In the ever-changing legal landscape in San Francisco, we often receive inquiries concerning ways to determine which regulations will apply to a proposed development. In the face of proposed changes to regulations, ordinances and fees that could have a dramatic impact on the viability of a proposed development, many property owners and developers want some level of certainty that the rules will not change on them in the middle of the development process.
One method to obtain a greater level of certainty concerning regulations that will apply to a project is through a Vesting Tentative Map (“VTM”). A VTM is authorized under the California Subdivision Map Act (“Map Act”) (see Cal. Govt. Code 66498.1 – 66498.9) as well as the San Francisco Subdivision Code. A VTM is intended to establish vested rights to proceed with a project in substantial compliance with the regulations in effect at the time the VTM application is determined to be complete by the local agency. The lead local agency in San Francisco is the Department of Public Works (“DPW”).
Under the San Francisco Subdivision Code, all the requirements of a standard tentative subdivision map application are still required. A VTM application must also include additional plans and information, such as floor plans, a parking plan, landscaping plans, as well as civil engineering plans for proposed street improvements, grading and utilities. Importantly, a VTM application must also include all primary project approvals and entitlements (e.g. Planning Commission approvals) that will be required for the proposed project.
Once a VTM application is submitted to DPW and reviewed for sufficiency it will eventually be determined to be complete as of a certain date. After processing of the completed VTM application has occurred and it has been reviewed and approved by various City agencies, the VTM will be approved by DPW. Once the VTM is approved, it is only those local ordinances, polices and standards in effect on the date DPW determines the VTM application to be complete that may be applied to the development. Thus, the primary operative date for the vested rights provided by a VTM is when the VTM application is determined to be complete.
A critical question is what rules are “in effect” as of the date the VTM application is determined to be complete, especially when faced with proposed changes to the rules that may impact a proposed project. Generally, for an ordinance, policy or standard to be in effect at the time the VTM application was complete, the developer must have constructive notice of the rule, or the ordinance, policy or standard must have been in existence or stem from an existing rule, before the VTM application was determined to be complete. This is largely a factual determination, depending on the circumstances. The critical issues center around whether some official action was taken, and/or whether the timing and notice of the proposed new regulation was legally sufficient to put a developer on notice of the new rules. Given the right facts and timing, the VTM would protect a developer from subsequently adopted regulations.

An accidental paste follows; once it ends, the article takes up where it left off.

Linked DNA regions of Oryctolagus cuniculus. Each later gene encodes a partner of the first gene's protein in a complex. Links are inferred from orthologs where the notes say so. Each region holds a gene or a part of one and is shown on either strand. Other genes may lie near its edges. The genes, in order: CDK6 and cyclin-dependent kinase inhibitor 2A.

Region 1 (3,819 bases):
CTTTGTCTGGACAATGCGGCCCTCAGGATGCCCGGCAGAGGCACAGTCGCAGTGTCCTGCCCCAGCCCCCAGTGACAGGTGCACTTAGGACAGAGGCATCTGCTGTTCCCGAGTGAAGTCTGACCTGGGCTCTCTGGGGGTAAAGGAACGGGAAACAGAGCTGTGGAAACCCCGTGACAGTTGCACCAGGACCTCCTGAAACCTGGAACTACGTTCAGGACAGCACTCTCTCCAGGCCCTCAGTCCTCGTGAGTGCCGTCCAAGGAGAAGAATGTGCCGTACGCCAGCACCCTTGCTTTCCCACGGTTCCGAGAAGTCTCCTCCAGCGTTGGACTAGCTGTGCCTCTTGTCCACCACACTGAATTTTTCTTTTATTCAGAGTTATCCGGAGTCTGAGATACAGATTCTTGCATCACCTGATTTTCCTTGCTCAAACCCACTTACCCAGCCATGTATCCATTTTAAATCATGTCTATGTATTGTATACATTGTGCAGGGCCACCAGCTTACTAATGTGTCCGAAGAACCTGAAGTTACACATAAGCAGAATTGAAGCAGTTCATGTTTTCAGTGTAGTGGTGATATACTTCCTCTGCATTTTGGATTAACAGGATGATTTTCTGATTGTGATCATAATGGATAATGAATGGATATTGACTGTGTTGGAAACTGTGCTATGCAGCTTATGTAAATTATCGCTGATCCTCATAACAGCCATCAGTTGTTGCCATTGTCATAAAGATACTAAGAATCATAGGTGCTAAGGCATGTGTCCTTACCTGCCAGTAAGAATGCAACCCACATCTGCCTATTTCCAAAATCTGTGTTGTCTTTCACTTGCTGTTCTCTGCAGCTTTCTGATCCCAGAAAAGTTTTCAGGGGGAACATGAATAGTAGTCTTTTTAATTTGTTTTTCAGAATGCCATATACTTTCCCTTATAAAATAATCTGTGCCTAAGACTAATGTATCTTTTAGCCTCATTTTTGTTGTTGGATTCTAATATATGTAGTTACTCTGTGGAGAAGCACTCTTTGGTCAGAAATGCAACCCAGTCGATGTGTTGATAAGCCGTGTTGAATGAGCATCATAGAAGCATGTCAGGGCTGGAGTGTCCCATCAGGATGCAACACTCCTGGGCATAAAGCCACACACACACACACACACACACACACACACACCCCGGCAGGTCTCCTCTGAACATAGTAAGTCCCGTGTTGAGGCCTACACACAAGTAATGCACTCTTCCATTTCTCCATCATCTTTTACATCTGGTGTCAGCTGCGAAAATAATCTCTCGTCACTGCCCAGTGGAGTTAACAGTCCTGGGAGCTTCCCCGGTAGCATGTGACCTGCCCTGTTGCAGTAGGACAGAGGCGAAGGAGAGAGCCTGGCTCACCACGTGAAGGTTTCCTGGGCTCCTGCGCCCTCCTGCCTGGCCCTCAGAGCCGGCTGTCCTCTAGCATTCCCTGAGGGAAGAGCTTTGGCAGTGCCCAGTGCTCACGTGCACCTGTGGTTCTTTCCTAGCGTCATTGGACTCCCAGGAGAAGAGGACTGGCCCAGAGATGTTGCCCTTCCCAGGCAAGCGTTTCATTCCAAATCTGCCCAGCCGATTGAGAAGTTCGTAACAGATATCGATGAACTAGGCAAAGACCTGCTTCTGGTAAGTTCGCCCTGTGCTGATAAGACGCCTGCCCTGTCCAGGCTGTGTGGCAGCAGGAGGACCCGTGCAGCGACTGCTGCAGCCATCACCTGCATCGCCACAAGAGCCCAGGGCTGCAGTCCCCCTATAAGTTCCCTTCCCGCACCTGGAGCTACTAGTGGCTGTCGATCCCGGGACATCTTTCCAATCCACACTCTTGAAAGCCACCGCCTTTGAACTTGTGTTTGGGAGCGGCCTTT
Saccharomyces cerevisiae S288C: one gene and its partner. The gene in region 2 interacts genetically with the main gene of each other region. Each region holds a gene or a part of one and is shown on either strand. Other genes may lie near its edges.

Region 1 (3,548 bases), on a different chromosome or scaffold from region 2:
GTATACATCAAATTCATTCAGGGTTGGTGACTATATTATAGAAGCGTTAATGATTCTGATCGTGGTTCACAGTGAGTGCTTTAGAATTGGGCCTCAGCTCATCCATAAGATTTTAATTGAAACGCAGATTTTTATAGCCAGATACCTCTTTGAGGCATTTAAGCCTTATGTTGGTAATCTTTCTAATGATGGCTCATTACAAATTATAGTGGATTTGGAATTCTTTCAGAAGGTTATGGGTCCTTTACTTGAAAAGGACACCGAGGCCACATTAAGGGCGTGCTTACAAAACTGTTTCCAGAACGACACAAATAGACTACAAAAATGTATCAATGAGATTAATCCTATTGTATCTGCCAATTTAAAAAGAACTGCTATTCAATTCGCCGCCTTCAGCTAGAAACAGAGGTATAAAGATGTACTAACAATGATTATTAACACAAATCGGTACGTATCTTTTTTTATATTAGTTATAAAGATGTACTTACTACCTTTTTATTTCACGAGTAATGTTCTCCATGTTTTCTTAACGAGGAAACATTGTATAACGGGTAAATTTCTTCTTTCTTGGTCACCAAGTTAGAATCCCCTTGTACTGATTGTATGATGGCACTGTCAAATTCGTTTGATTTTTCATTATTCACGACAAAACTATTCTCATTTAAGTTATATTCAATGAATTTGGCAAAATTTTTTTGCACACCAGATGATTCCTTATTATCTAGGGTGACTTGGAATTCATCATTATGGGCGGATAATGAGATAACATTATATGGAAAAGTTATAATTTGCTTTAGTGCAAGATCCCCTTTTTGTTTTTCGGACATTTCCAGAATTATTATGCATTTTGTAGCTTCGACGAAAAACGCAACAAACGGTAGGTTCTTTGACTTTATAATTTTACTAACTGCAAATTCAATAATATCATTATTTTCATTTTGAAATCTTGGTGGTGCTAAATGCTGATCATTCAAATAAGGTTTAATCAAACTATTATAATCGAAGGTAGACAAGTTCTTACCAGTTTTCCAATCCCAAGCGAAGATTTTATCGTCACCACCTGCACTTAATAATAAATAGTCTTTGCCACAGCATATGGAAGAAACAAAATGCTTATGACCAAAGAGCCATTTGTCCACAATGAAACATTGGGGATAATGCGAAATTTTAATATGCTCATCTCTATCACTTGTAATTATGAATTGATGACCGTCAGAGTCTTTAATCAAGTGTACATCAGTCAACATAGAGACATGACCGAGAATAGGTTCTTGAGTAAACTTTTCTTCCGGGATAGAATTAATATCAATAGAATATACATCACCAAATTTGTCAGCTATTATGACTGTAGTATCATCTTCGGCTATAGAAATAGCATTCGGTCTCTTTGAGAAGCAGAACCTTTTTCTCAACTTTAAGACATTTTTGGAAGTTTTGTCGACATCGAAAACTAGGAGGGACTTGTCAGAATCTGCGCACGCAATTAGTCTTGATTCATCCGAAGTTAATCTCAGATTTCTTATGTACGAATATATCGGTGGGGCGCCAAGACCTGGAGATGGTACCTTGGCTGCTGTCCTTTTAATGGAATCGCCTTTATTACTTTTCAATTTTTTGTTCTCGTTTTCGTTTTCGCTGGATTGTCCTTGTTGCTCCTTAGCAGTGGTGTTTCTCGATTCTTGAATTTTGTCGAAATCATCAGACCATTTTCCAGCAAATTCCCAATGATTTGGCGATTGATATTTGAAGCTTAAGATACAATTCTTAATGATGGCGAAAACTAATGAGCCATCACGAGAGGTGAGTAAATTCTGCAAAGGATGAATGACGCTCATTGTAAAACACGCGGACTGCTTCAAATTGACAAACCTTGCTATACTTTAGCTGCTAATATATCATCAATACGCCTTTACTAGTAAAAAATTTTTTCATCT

Under the Map Act, local agencies may also impose reasonable conditions on future permits and approvals. What constitutes reasonable conditions is not clearly defined in the Map Act and may depend on the situation. The rights vested by a VTM generally remain valid for two years, and may be subject to an extension.
While there are exceptions that may limit the rights vested by a VTM, a VTM can offer a developer a valuable benefit by locking in the laws and rules that will be applied to a development. The security provided by an approved VTM should allow a developer to expend resources and incur liabilities with a reduced risk of the project being frustrated by subsequent local regulations.
Louis Sarmiento contributed to this Update.
The issues discussed in this update are not intended to be legal advice and no attorney-client relationship is established with the recipient. Readers should consult with legal counsel before relying on any of the information contained herein. Reuben, Junius & Rose, LLP is a full service real estate law firm. We specialize in land use, development and entitlement law. We also provide a wide range of transactional services, including leasing, acquisitions and sales, formation of limited liability companies and other entities, lending/workout assistance, subdivision and condominium work.